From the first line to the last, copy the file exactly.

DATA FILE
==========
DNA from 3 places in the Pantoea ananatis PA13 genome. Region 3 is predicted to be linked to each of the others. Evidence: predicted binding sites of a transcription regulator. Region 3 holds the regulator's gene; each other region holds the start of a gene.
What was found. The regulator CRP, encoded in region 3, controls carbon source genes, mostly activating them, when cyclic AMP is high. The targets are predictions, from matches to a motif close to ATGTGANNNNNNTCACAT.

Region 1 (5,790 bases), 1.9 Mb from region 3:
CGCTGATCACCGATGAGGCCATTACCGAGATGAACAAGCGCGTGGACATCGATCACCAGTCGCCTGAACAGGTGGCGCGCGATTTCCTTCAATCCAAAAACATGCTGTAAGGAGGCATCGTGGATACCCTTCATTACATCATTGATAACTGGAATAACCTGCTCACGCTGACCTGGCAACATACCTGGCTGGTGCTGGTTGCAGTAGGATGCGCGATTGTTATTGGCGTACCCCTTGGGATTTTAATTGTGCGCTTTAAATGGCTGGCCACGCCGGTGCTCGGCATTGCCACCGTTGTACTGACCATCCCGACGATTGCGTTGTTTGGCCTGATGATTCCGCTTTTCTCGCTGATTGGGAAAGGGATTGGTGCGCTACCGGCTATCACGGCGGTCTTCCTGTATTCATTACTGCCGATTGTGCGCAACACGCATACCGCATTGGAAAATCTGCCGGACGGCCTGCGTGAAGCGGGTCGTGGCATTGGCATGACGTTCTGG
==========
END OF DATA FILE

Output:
DNA from 3 places in the Pantoea ananatis PA13 genome. Region 3 is predicted to be linked to each of the others. Evidence: predicted binding sites of a transcription regulator. Region 3 holds the regulator's gene; each other region holds the start of a gene.
What was found. The regulator CRP, encoded in region 3, controls carbon source genes, mostly activating them, when cyclic AMP is high. The targets are predictions, from matches to a motif close to ATGTGANNNNNNTCACAT.

Region 1 (5,790 bases), 1.9 Mb from region 3:
CGCTGATCACCGATGAGGCCATTACCGAGATGAACAAGCGCGTGGACATCGATCACCAGTCGCCTGAACAGGTGGCGCGCGATTTCCTTCAATCCAAAAACATGCTGTAAGGAGGCATCGTGGATACCCTTCATTACATCATTGATAACTGGAATAACCTGCTCACGCTGACCTGGCAACATACCTGGCTGGTGCTGGTTGCAGTAGGATGCGCGATTGTTATTGGCGTACCCCTTGGGATTTTAATTGTGCGCTTTAAATGGCTGGCCACGCCGGTGCTCGGCATTGCCACCGTTGTACTGACCATCCCGACGATTGCGTTGTTTGGCCTGATGATTCCGCTTTTCTCGCTGATTGGGAAAGGGATTGGTGCGCTACCGGCTATCACGGCGGTCTTCCTGTATTCATTACTGCCGATTGTGCGCAACACGCATACCGCATTGGAAAATCTGCCGGACGGCCTGCGTGAAGCGGGTCGTGGCATTGGCATGACGTTCTGG